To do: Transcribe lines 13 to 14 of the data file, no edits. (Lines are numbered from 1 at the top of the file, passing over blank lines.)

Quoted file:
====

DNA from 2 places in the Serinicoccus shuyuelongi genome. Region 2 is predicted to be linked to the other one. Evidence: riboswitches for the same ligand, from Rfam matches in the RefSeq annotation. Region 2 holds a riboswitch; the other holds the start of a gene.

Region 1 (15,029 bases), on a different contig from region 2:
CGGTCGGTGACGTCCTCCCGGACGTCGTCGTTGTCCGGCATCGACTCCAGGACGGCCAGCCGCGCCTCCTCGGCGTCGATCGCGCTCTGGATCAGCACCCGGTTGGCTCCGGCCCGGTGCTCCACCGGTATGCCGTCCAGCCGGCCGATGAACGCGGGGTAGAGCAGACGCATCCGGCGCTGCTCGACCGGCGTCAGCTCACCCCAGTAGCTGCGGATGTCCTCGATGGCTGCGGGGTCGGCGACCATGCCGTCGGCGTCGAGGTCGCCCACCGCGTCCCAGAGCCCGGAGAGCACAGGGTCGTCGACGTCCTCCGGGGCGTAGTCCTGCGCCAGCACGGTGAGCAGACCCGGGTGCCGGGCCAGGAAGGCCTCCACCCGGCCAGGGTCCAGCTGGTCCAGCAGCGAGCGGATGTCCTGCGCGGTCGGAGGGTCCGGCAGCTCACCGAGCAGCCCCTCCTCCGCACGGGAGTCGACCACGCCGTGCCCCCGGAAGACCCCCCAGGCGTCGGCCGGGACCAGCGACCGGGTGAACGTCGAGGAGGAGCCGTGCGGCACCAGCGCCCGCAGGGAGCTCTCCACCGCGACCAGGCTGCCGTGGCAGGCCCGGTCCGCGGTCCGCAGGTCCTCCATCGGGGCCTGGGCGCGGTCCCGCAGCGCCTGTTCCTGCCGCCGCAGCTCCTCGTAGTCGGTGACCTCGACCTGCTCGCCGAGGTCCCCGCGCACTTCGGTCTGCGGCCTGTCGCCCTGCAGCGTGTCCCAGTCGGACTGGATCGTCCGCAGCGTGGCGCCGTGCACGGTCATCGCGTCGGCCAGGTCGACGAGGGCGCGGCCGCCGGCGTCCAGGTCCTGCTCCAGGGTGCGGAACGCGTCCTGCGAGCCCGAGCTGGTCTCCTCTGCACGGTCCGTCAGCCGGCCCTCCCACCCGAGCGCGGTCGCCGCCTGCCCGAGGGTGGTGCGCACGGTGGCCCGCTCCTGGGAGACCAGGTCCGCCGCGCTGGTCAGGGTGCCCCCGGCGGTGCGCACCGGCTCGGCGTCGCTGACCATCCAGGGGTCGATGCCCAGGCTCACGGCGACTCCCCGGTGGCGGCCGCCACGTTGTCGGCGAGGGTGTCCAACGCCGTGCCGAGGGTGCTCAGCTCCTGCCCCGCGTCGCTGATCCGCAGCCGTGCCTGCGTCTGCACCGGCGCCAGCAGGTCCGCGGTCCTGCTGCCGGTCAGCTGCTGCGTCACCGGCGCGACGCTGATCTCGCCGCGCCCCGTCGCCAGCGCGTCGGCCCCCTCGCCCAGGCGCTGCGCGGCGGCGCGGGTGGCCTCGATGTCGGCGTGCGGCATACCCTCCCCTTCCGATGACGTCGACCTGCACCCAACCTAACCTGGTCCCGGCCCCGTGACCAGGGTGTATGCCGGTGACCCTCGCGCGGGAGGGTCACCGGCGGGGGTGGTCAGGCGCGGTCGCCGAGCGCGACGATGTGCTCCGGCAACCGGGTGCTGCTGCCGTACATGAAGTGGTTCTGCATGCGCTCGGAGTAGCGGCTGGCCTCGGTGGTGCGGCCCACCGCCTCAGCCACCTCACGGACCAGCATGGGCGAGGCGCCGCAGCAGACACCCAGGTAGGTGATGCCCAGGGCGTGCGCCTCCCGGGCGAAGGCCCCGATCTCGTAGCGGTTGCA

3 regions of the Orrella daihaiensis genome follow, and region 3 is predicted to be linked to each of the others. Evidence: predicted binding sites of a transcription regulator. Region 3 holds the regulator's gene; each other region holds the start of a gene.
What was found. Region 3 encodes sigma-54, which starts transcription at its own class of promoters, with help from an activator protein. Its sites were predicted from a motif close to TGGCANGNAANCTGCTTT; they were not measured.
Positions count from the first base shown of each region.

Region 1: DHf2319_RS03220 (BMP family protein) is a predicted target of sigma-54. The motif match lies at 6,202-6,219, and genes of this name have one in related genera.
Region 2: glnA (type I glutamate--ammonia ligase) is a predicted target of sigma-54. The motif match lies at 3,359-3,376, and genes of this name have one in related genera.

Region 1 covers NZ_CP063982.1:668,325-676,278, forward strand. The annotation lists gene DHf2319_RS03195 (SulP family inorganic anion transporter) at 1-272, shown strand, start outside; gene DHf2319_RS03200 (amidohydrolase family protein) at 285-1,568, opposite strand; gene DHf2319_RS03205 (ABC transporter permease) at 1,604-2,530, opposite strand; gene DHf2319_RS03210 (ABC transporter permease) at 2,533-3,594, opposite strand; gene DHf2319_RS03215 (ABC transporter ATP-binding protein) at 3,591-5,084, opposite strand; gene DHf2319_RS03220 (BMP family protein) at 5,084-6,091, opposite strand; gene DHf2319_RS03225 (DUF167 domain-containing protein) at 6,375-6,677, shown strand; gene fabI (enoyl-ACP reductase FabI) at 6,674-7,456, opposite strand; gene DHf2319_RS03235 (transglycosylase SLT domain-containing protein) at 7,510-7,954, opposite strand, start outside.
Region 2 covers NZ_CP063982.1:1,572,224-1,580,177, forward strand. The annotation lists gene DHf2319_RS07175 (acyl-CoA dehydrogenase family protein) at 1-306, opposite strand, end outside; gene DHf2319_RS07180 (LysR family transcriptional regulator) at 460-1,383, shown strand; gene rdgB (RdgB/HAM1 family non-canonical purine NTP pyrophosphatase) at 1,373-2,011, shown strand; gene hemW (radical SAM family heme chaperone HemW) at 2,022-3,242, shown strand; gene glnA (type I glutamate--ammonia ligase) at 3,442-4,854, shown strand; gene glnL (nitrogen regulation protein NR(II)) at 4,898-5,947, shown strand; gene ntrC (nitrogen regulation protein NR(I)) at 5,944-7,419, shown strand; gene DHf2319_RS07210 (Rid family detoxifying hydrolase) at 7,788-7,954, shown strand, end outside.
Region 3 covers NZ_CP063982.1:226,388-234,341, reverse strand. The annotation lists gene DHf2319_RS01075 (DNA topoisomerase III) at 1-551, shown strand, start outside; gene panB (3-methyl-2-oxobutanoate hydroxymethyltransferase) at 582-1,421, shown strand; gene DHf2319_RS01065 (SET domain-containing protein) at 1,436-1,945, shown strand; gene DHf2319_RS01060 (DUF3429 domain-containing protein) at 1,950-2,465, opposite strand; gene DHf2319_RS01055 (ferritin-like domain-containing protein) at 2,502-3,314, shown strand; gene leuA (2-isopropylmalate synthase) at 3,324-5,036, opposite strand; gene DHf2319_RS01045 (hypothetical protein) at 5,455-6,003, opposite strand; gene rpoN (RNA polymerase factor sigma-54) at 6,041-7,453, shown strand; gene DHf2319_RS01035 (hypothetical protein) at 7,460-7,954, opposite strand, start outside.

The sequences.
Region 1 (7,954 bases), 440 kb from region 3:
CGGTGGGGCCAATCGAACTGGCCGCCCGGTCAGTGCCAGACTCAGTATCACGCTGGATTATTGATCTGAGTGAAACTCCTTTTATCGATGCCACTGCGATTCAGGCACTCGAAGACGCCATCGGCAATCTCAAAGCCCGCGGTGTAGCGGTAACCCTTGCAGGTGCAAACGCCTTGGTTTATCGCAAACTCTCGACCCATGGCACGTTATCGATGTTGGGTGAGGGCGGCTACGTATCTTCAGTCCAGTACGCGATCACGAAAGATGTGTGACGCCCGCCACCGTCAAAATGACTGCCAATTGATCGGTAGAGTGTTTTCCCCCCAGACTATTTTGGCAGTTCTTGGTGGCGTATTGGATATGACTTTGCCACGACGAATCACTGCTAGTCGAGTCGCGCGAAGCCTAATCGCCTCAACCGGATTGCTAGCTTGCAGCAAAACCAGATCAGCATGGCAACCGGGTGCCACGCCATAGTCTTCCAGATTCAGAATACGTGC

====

Region 1 (7,954 bases), 440 kb from region 3:
CGGTGGGGCCAATCGAACTGGCCGCCCGGTCAGTGCCAGACTCAGTATCACGCTGGATTATTGATCTGAGTGAAACTCCTTTTATCGATGCCACTGCGATTCAGGCACTCGAAGACGCCATCGGCAATCTCAAAGCCCGCGGTGTAGCGGTAACCCTTGCAGGTGCAAACGCCTTGGTTTATCGCAAACTCTCGACCCATGGCACGTTATCGATGTTGGGTGAGGGCGGCTACGTATCTTCAGTCCAGTACGCGATCACGAAAGATGTGTGACGCCCGCCACCGTCAAAATGACTGCCAATTGATCGGTAGAGTGTTTTCCCCCCAGACTATTTTGGCAGTTCTTGGTGGCGTATTGGATATGACTTTGCCACGACGAATCACTGCTAGTCGAGTCGCGCGAAGCCTAATCGCCTCAACCGGATTGCTAGCTTGCAGCAAAACCAGATCAGCATGGCAACCGGGTGCCACGCCATAGTCTTCCAGATTCAGAATACGTGC